Helical tomotherapy with simultaneous integrated boost dose painting for the treatment of synchronous primary cancers involving the head and neck

A. M. Chen, Megan E Daly, J. Cui, H. O. Wooten, D Gregory Farwell, J. A. Purdy

Research output: Contribution to journalArticle

5 Scopus citations

Abstract

Objective: To demonstrate the feasibility of helical tomotherapy (HT)-based intensity-modulated radiotherapy (IMRT) for the treatment of synchronous primary cancers arising from the head and neck.

Methods: 14 consecutive patients with histologically proven squamous cell carcinoma of the head and neck were determined to have a second primary cancer in the upper aerodigestive tract on further evaluation and were treated with HT using simultaneous integrated boost IMRT. Megavoltage CT scans were acquired daily as part of an image-guided registration protocol. Concurrent platinum-based systemic therapy was given to nine patients (64%).

Results: HT resulted in durable local control in 21 of the 28 primary disease sites irradiated, including a complete clinical and radiographic response initially observed at 17 of the 20 sites with gross tumour. The mean displacements to account for interfraction motion were 2.44± 1.25, 2.92±1.09 and 2.31±1.70mm for the medial-lateral (ML), superior-inferior (SI) and anteroposterior (AP) directions, respectively. Table shifts of >3mm occurred in 19%, 20% and 22% of the ML, SI and AP directions, respectively. The 2-year estimates of overall survival, local-regional control and progression-free survival were 58%, 73% and 60%, respectively.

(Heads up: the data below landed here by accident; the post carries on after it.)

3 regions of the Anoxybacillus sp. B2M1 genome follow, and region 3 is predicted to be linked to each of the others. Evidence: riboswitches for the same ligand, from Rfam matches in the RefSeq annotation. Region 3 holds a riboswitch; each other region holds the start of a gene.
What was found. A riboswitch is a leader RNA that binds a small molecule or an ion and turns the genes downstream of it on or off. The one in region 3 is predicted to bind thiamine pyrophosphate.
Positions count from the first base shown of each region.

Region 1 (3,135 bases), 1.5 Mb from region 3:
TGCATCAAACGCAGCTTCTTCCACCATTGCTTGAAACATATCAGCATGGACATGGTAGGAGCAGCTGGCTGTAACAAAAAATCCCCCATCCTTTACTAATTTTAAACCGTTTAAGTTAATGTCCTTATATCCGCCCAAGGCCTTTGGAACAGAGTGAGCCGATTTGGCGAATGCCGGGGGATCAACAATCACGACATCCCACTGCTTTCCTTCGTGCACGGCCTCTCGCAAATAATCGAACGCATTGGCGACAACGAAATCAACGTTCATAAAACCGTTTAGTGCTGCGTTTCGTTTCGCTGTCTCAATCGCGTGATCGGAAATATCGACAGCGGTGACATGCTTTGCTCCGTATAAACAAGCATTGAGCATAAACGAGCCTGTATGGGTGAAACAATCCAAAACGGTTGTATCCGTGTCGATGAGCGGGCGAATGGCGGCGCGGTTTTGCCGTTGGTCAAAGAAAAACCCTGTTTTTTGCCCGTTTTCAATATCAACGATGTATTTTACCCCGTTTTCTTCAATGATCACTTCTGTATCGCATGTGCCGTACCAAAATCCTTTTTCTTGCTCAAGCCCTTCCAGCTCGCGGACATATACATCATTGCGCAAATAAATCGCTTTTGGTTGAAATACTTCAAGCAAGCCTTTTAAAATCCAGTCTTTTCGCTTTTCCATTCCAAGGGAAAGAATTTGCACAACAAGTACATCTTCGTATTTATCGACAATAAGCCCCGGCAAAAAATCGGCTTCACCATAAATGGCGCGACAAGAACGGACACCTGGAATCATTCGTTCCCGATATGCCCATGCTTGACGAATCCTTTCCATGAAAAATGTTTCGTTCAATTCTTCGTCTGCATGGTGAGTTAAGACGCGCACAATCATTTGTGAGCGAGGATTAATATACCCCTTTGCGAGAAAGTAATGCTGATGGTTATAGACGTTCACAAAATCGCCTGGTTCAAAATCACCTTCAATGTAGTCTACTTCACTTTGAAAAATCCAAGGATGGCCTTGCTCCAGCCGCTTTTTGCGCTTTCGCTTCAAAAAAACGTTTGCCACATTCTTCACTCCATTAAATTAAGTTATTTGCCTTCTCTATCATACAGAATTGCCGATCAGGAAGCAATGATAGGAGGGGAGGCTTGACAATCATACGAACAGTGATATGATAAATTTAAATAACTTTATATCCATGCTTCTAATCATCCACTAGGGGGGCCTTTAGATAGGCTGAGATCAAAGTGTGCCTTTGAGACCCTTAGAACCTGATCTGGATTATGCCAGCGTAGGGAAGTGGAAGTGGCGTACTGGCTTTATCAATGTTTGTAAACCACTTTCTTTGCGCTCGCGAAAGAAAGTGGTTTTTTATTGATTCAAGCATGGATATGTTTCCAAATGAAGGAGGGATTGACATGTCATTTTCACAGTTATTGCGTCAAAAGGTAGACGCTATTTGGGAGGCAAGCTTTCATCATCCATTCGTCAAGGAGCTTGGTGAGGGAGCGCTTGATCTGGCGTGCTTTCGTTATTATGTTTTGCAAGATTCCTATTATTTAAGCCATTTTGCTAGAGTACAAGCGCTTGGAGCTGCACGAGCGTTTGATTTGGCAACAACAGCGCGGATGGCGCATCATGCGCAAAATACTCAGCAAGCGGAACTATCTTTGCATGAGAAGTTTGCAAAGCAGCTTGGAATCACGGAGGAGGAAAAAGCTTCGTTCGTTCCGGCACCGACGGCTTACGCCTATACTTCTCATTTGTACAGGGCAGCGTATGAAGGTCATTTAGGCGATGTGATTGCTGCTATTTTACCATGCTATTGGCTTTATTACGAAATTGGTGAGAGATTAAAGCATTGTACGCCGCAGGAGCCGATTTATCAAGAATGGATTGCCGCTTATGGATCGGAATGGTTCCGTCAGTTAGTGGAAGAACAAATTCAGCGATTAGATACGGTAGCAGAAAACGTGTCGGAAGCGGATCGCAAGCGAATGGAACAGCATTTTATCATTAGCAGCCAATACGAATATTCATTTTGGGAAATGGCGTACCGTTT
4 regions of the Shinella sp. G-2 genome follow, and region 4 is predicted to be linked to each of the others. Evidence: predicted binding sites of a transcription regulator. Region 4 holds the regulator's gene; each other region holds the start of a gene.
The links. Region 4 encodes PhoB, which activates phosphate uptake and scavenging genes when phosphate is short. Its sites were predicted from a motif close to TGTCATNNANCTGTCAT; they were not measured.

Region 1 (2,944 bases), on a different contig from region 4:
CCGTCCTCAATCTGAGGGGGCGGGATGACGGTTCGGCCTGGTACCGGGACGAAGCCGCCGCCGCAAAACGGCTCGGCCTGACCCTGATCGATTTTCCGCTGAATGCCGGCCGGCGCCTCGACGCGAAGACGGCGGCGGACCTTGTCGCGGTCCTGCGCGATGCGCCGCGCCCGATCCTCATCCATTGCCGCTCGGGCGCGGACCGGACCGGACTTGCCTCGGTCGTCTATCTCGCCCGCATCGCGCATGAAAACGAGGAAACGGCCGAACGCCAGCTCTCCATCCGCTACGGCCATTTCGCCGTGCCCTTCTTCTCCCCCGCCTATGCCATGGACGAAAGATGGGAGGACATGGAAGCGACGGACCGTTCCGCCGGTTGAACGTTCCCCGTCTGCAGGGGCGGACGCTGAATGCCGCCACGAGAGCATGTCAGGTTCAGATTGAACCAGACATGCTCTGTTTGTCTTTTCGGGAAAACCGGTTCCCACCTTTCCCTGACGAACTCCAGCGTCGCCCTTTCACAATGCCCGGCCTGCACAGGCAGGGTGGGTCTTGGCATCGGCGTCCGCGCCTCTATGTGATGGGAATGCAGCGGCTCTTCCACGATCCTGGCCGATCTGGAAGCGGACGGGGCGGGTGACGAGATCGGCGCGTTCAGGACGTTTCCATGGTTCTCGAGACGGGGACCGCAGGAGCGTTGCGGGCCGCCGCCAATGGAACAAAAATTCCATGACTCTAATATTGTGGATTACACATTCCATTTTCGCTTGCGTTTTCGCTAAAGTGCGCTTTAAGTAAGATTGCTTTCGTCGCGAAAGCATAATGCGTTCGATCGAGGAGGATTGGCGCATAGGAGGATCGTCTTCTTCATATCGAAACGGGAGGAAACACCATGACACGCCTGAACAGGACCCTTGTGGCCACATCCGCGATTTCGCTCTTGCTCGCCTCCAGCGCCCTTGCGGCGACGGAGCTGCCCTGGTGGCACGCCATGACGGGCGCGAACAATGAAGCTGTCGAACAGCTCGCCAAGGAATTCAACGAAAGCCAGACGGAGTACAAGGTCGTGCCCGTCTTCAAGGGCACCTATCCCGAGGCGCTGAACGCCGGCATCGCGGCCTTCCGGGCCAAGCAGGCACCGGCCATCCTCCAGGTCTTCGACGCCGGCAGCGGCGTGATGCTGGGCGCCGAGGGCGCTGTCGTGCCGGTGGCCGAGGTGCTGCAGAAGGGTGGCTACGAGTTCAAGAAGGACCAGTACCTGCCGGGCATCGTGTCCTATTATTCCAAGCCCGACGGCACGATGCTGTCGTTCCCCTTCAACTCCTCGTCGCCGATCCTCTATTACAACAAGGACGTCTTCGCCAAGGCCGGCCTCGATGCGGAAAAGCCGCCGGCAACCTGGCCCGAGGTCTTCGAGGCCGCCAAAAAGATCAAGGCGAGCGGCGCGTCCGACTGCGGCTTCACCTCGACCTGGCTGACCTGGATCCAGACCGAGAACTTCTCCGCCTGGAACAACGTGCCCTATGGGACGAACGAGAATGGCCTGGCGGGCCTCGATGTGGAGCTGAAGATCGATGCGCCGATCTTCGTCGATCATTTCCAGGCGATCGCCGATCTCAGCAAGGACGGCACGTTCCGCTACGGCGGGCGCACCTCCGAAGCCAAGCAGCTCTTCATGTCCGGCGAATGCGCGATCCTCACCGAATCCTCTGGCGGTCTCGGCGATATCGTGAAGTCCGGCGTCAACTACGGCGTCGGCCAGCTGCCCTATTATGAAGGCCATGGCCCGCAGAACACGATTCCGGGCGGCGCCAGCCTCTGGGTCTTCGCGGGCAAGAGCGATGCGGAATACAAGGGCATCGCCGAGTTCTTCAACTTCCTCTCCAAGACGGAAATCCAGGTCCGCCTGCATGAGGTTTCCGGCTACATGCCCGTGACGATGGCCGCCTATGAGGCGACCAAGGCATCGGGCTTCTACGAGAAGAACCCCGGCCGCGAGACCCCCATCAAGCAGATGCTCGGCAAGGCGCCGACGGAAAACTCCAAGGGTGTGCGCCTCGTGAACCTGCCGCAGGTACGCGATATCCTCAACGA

Conclusion: The effectiveness of HT for the treatment of synchronous primary cancers of the head and neck was demonstrated.

Advances in knowledge: HT is a feasible option for synchronous primary cancers of the head and neck and can result in long-term disease control with acceptable toxicity in appropriately selected patients.

Original languageEnglish (US)
Article number20130697
JournalBritish Journal of Radiology
Volume87
Issue number1040
DOIs
StatePublished - Aug 1 2014

ASJC Scopus subject areas

  • Radiology Nuclear Medicine and imaging
  • Medicine(all)

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